Pediatric surgery is the youngest subspecialty of surgery. In India, it has continued to develop since its initiation four decades ago by the pioneers like U. C. Chakraborty, Raman Nair, O. Anjaneyulu, R. K. Gandhi, I. C. Pathak, Subir Chatterjee, M. S. Ramakrishnan, K. C. Sogani, P. Upadhyaya, T. Dorairajan and S. S. Deshmukh. However, in the present world, the market value of a specialty in surgery is directly proportional to the job opportunities available for those who have completed training and annual earning of a surgeon in that speciality. This is indirectly reflected by the quality and number of surgical postgraduates seeking entry into the specialty. In recent times, reportedly, many of recognized training units have failed to recruit a candidate !. However the Medical Council of India and the National Board of Examinations have become very liberal in granting accreditations. Similar to most super specialties, there is an acute concentration of pediatric surgeons in big cities; many feel that still there is plenty of clinical material for the pediatric surgeons at the district level in our country. Ours is a child-centric society, and yet the lack of awareness and poverty play a crucial role in preventing the vast majority of rural children from accessing quality pediatric surgical care.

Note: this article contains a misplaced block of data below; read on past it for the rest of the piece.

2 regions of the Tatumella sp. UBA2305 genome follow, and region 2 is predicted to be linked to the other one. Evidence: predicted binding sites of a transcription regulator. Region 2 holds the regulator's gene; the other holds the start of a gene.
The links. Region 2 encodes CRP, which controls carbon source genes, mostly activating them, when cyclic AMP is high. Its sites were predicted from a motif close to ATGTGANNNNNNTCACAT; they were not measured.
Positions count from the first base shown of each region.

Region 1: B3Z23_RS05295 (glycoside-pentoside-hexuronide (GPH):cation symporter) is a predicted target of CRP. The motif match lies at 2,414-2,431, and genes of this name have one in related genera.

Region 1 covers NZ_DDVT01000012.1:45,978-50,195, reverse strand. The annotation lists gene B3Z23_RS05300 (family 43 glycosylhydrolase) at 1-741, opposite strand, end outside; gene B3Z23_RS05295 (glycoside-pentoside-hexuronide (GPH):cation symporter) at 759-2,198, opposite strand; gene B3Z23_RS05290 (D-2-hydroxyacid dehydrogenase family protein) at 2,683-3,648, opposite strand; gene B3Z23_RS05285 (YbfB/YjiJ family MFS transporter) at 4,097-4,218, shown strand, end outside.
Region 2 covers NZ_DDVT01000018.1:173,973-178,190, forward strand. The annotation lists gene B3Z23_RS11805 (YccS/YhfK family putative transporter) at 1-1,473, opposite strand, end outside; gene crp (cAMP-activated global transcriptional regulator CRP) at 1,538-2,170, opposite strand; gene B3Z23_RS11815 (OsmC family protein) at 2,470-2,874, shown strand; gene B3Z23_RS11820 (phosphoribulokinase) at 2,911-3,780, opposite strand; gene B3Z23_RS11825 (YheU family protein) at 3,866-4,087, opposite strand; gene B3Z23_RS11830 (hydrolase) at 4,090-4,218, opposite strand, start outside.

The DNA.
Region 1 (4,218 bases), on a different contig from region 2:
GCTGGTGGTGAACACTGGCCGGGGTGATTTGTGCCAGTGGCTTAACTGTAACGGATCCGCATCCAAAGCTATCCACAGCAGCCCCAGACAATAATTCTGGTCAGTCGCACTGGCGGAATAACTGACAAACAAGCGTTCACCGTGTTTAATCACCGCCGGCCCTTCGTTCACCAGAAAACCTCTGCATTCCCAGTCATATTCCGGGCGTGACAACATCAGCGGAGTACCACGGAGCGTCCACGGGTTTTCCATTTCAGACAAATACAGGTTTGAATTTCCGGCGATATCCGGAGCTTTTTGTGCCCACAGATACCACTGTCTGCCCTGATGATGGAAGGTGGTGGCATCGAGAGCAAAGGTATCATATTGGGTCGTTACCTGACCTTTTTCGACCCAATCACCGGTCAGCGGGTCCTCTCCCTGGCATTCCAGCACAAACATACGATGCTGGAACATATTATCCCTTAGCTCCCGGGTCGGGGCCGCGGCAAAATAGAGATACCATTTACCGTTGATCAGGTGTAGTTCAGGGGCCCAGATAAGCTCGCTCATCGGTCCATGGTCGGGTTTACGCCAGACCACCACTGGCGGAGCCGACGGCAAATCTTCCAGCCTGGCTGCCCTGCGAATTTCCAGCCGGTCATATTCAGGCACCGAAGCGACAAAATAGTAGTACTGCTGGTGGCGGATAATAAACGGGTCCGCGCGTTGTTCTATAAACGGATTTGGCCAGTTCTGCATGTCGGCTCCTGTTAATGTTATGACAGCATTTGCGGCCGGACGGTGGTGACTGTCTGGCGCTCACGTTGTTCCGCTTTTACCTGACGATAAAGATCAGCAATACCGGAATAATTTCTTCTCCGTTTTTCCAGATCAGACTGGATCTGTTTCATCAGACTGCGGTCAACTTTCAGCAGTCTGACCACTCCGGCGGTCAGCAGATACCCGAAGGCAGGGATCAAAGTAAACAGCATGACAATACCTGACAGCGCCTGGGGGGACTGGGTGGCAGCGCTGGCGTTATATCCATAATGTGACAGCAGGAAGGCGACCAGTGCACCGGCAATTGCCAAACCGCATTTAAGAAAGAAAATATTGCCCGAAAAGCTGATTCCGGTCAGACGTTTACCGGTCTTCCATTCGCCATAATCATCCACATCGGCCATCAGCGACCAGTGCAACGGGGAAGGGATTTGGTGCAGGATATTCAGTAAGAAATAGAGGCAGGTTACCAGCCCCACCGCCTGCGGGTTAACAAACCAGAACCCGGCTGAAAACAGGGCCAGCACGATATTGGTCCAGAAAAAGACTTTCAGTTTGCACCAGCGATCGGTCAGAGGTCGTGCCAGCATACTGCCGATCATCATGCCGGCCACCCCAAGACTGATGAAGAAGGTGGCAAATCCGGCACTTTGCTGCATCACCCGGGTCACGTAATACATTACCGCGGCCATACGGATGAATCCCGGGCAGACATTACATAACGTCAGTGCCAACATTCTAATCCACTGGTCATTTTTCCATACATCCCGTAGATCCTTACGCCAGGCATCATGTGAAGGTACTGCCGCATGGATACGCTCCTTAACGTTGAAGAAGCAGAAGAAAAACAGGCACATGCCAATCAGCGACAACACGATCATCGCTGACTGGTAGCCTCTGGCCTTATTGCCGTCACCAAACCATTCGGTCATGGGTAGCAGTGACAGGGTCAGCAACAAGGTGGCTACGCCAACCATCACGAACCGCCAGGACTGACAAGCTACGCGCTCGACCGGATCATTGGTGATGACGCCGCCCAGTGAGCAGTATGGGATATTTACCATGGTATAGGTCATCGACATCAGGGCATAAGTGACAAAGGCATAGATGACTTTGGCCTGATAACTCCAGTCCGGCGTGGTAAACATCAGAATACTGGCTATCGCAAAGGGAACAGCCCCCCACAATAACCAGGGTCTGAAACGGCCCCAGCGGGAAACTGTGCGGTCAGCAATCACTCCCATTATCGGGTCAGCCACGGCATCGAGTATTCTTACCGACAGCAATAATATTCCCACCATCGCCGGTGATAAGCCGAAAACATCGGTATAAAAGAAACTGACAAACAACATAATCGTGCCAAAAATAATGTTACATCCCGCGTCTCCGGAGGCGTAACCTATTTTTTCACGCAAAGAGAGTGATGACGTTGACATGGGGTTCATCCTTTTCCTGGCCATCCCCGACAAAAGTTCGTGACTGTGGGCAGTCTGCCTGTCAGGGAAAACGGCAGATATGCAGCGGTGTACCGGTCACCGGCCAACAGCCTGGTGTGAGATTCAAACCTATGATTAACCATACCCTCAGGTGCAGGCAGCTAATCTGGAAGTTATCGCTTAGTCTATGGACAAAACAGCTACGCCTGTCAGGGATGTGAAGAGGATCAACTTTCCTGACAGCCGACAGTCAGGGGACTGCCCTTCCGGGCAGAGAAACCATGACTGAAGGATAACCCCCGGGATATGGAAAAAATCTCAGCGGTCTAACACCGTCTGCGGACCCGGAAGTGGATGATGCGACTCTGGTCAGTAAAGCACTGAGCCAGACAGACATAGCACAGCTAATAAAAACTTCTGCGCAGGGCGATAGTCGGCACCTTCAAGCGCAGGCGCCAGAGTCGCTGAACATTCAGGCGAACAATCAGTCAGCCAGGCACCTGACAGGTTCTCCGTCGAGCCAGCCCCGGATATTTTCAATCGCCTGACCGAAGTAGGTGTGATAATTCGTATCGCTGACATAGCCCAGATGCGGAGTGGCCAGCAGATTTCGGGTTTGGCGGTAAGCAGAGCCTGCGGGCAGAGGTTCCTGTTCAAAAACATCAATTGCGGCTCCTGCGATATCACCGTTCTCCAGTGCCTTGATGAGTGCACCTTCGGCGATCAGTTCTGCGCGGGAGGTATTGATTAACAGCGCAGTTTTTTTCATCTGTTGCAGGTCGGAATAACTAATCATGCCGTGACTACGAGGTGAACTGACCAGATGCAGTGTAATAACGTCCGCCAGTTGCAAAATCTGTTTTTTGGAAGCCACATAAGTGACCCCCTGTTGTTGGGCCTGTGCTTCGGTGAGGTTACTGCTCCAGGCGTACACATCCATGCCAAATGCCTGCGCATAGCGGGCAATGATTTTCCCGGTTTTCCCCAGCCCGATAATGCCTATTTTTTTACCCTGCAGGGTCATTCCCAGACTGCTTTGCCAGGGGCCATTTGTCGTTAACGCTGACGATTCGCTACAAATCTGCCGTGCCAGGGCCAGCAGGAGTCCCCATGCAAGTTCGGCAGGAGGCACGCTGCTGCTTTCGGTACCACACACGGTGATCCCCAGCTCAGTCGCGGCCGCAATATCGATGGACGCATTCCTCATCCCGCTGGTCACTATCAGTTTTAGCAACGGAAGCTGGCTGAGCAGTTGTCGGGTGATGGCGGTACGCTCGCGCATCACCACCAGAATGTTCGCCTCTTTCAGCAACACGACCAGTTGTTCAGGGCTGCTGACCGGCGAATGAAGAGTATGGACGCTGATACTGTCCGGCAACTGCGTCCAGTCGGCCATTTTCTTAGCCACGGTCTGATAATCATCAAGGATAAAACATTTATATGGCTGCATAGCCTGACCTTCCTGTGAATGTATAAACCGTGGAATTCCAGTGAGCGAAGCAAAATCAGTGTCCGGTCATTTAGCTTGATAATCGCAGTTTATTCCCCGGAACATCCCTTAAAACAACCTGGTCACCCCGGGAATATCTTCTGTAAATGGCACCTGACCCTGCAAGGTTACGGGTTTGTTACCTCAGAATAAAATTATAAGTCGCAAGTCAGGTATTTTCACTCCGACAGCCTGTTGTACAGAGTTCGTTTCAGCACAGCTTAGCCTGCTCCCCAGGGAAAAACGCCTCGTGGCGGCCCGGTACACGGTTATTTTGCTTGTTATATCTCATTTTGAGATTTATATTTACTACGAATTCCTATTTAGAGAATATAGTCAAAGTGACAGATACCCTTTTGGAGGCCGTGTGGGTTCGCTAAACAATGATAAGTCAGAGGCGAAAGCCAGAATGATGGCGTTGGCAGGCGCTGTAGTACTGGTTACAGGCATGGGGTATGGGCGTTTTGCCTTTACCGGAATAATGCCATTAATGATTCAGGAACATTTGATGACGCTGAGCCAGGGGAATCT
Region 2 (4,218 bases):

In sharp contrast, until recently, in United States, pediatric surgeons had comparable job opportunities and earnings as cardiovascular surgeons. In a developing nation, there are immense opportunities as well as problems! If IAPS can plan and execute the plan for growth of pediatric surgery, it will become a specialty with immense opportunities here too! On the basis of the extreme hardship and sincere efforts invested by the grandmasters of the specialty for over long years, the specialty is beginning to gain public recognition.